Researchers Find That Physical Examination is Unreliable in Detecting Pulmonary Hypertension
A recent systematic review conducted by a research team from the University of Toronto in Canada sought to present the current state of agreement regarding the appropriate physical examination necessary for diagnosis of pulmonary hypertension (PH). The review, entitled “Utility of the Physical Examination in Detecting Pulmonary Hypertension. A Mixed Methods Study,” was published in the journal PLOS One.
Patients with PH frequently have physical findings that reflect a volume or high pressure in the right ventricle (RV).
Since there is a lack of agreement regarding the diagnostic advantage of the physical assessment in patients with PH, John Granton and colleagues did a systematic review of studies examining the clinical assessment and diagnosis of PH between 1947 and 2013.
The researchers prospectively examined the diagnostic value of the physical assessment. Inclusion criteria included patients that had right cardiac catheterization, and that were subsequently physically evaluated by 6 different health auditors (3 specialists and 3 non-specialists) that didn’t know the patients’ hemodynamics results. Then each “auditor” evaluated the patients risk for PH in a 1-5 scale for the variables RV lift, loud P2, jugular venous distension, tricuspid defective mumble and right-sided 4th heart sound during both rest and slow inspiration. (In medical terms, an “inspiration” is the drawing of air into the lungs.)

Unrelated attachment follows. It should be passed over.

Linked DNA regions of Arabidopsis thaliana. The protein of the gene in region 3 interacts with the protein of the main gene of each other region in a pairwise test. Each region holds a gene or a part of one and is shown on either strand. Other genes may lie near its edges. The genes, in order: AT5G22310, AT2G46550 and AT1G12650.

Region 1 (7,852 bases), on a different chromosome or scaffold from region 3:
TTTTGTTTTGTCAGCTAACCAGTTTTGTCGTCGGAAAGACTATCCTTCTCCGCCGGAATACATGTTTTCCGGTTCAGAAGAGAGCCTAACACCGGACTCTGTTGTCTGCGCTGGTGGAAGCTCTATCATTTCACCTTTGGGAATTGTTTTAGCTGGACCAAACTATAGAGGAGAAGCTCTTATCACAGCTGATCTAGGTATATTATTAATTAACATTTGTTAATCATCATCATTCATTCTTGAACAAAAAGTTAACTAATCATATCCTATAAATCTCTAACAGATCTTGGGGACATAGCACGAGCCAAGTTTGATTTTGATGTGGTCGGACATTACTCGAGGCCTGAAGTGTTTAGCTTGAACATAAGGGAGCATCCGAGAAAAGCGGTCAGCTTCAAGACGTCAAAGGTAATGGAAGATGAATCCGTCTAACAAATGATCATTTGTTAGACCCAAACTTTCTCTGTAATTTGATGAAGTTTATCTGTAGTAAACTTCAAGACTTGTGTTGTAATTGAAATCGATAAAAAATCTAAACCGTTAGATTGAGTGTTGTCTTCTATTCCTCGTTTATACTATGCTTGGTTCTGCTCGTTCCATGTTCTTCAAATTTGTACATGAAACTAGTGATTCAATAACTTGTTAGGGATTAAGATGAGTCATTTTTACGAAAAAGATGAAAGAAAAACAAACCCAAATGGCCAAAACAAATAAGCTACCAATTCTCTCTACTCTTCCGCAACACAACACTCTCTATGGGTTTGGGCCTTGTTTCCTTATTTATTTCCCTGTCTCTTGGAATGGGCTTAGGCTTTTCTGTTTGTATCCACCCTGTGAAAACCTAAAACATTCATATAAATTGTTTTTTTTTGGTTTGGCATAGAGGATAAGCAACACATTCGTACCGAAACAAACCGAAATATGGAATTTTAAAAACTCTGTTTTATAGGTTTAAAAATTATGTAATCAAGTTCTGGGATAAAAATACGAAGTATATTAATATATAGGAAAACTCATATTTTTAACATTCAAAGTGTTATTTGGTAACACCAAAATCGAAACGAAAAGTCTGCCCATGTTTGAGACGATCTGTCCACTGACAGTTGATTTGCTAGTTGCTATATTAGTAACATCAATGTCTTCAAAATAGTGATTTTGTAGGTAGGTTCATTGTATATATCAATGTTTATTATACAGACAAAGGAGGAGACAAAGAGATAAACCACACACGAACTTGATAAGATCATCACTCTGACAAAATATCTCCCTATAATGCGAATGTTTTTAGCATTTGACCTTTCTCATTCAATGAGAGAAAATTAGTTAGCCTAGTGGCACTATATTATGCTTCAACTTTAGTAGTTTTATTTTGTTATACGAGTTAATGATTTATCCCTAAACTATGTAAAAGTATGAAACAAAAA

A total of 31 articles were retrieved and included for final consideration. The researchers identified that the most common symptom related to PH was the loud pulmonic constituent of the second heart sound (P2). When analyzing the data prospectively, the researchers observed that physical examination performed in a total of 52 participants revealed that the most likely symptom to PH was a clear P2 sound in an inspiration with a LR +ve 1.9.
In addition, the researchers found that were the specialists who provided the higher diagnostic utility. In total, a loud P2 on inspiration was related to a positive LR of 3.2 and a right-sided S4 on inspiration had a LR +ve 4.7.
Based on these results, John Granton and colleagues indicate that the physical signs more associated with the manifestation of PH are a clear P2 or perceptible right-sided 4th heart sound. Nevertheless, the researchers point out that physical assessment is an unreliable approach for detecting PH.